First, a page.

There aren’t many analysts out there who know safety play like NBC’s Rodney Harrison; the two-time All-Pro and two-time Super Bowl champion played at a high level for 15 years split between the Chargers and Patriots. So when NBC Sports Chicago Bears insider JJ Stankevitz caught up with Harrison for a recent edition of the Under Center podcast, Eddie Jackson naturally was a major topic of conversation, and the current NBC Sports NFL analyst wants to see the Bears deploy Jackson a little differently than they did in 2019.
“I think this young player is a terrific player,” said Harrison. “Good size, great instincts, everything that you want in an all-star caliber safety. I thought he played a little out of position last year, playing a little more strong safety, I think he’s a more of a natural, ballhawking free safety. They need to bring somebody in to play that (strong safety) position. Just let him roam with his athleticism.”
The Bears did bring in some new faces to compete for the second starting safety spot, most notably 8-year veteran Tashaun Gipson. The biggest reason in favor of accommodating Jackson’s play style? The Hall of Fame safety to whom Jackson is comparable, according to Harrison.
“I think Eddie Jackson needs to go in the middle of the field, because he’s got so much range and so much vision,” explains the former Patriots team captain. “You look at the vision and the instincts, it’s like Ed Reed. Why would you take him out of the center of the field, and put him as the strong safety? If you’re going to do anything, send him off the edge, bring him, blitz him, disguise, move around, do all those different things.”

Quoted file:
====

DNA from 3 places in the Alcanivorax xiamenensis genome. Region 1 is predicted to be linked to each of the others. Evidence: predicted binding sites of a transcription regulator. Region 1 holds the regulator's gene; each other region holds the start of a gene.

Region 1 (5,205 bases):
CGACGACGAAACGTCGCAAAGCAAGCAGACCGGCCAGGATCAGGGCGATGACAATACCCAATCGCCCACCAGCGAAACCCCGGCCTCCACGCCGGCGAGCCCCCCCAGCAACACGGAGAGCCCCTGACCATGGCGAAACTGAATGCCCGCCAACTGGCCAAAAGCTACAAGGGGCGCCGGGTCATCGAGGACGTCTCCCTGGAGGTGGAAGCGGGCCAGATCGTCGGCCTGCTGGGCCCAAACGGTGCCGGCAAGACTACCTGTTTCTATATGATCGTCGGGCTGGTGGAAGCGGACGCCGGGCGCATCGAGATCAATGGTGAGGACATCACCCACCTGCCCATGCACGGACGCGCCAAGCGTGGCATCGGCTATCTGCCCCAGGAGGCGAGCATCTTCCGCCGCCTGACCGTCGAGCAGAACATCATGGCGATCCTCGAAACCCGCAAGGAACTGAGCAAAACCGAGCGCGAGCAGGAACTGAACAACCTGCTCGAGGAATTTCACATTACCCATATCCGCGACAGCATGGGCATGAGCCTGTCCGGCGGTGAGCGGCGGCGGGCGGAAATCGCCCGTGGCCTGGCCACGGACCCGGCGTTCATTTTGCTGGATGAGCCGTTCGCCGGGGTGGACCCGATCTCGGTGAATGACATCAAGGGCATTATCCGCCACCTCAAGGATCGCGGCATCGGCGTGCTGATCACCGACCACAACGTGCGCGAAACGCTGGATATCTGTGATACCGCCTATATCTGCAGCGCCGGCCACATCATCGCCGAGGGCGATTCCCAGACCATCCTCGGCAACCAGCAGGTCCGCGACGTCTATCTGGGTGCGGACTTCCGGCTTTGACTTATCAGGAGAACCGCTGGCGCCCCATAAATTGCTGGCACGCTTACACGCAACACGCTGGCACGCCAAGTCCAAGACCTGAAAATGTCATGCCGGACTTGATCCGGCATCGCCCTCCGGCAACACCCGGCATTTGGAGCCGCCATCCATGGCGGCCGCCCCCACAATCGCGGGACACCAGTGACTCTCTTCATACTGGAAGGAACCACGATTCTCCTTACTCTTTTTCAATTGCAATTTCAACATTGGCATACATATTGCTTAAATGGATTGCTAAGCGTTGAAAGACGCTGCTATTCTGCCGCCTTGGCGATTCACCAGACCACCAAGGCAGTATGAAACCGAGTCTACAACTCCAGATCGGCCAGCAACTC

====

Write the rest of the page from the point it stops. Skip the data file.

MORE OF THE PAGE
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Harrison’s thoughts are backed up by the numbers; while Jackson enjoyed a solid season in 2019 and made the Pro Bowl for the 2nd time, his explosive plays dipped significantly. Jackson recorded two interceptions after 6 in 2018, and his passes defended dropped from 15 to 5, and in light of that, Harrison offered some free advice to the Bears defensive coaching staff.
“A guy goes from getting his hands on the ball, strips, INTs, pass breakups, and then you take him out of the center, where he was a first-team All-Pro, and I actually voted for him, and you put him in the box? It’s crazy. You don’t have to pigeonhole him, but don’t put him in the box solely, because you just limit his ability and what he can do.”